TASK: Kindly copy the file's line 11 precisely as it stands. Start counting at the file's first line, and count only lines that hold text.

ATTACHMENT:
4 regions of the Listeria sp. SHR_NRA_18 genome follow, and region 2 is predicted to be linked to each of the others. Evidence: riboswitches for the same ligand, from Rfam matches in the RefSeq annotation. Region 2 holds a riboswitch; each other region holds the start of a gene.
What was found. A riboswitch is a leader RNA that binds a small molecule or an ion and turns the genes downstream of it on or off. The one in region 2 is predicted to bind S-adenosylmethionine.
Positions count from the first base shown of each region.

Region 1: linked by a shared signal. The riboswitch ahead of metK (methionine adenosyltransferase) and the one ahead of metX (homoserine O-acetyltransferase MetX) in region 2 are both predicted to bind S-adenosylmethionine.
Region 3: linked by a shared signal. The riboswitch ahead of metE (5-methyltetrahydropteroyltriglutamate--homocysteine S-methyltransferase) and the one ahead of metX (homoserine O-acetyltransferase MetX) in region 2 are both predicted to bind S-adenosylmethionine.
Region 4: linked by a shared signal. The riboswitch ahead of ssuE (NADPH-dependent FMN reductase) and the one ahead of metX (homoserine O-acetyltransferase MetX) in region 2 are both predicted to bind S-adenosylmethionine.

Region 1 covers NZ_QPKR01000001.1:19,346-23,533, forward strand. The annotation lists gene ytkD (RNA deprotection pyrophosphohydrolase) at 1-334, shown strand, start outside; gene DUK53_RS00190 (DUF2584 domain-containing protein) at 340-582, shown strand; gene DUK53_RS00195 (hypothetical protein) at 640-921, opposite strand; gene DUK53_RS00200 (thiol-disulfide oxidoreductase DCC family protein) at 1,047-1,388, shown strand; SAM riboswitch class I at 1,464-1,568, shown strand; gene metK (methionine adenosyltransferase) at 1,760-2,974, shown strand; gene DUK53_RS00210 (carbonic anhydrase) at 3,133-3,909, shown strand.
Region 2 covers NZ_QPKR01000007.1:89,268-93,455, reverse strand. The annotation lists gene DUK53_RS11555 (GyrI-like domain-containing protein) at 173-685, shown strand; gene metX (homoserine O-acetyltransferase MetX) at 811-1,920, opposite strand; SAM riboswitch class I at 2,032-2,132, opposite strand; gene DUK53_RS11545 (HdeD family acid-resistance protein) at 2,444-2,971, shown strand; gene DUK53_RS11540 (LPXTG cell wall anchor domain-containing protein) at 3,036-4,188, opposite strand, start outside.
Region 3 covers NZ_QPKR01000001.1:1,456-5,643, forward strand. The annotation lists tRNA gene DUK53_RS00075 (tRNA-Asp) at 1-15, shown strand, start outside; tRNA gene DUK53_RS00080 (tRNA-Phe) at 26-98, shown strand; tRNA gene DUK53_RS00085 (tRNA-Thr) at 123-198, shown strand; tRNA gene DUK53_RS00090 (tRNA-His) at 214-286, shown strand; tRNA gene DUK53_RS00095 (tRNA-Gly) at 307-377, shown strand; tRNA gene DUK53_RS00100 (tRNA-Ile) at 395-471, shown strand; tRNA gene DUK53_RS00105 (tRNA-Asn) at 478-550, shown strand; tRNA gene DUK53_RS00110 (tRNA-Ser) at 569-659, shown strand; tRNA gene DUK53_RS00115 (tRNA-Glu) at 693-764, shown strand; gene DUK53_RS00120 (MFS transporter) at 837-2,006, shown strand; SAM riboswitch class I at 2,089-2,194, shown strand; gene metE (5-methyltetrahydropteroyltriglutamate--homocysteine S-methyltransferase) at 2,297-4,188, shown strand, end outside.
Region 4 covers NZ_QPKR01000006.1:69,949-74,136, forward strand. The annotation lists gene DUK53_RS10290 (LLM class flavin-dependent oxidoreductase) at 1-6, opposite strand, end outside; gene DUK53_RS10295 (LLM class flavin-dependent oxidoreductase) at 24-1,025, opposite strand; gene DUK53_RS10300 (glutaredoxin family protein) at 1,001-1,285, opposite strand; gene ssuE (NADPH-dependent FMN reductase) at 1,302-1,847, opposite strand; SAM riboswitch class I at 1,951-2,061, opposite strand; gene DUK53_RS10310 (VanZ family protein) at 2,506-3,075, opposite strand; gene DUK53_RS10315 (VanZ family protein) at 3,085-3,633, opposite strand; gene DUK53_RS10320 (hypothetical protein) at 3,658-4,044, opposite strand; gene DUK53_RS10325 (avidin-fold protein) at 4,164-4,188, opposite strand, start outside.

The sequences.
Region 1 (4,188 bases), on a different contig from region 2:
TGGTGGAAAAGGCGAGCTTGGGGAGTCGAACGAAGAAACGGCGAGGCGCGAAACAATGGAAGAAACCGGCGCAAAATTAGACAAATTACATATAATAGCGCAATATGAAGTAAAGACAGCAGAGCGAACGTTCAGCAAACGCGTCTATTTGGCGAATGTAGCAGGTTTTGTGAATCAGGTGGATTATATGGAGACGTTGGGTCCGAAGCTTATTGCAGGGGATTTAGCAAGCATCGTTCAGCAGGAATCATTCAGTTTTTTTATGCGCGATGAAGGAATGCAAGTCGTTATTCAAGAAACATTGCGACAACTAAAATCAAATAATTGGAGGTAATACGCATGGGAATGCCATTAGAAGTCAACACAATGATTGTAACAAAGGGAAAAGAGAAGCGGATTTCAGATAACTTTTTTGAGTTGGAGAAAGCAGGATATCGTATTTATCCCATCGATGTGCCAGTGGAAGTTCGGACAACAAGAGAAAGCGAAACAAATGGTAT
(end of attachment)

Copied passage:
The sequences.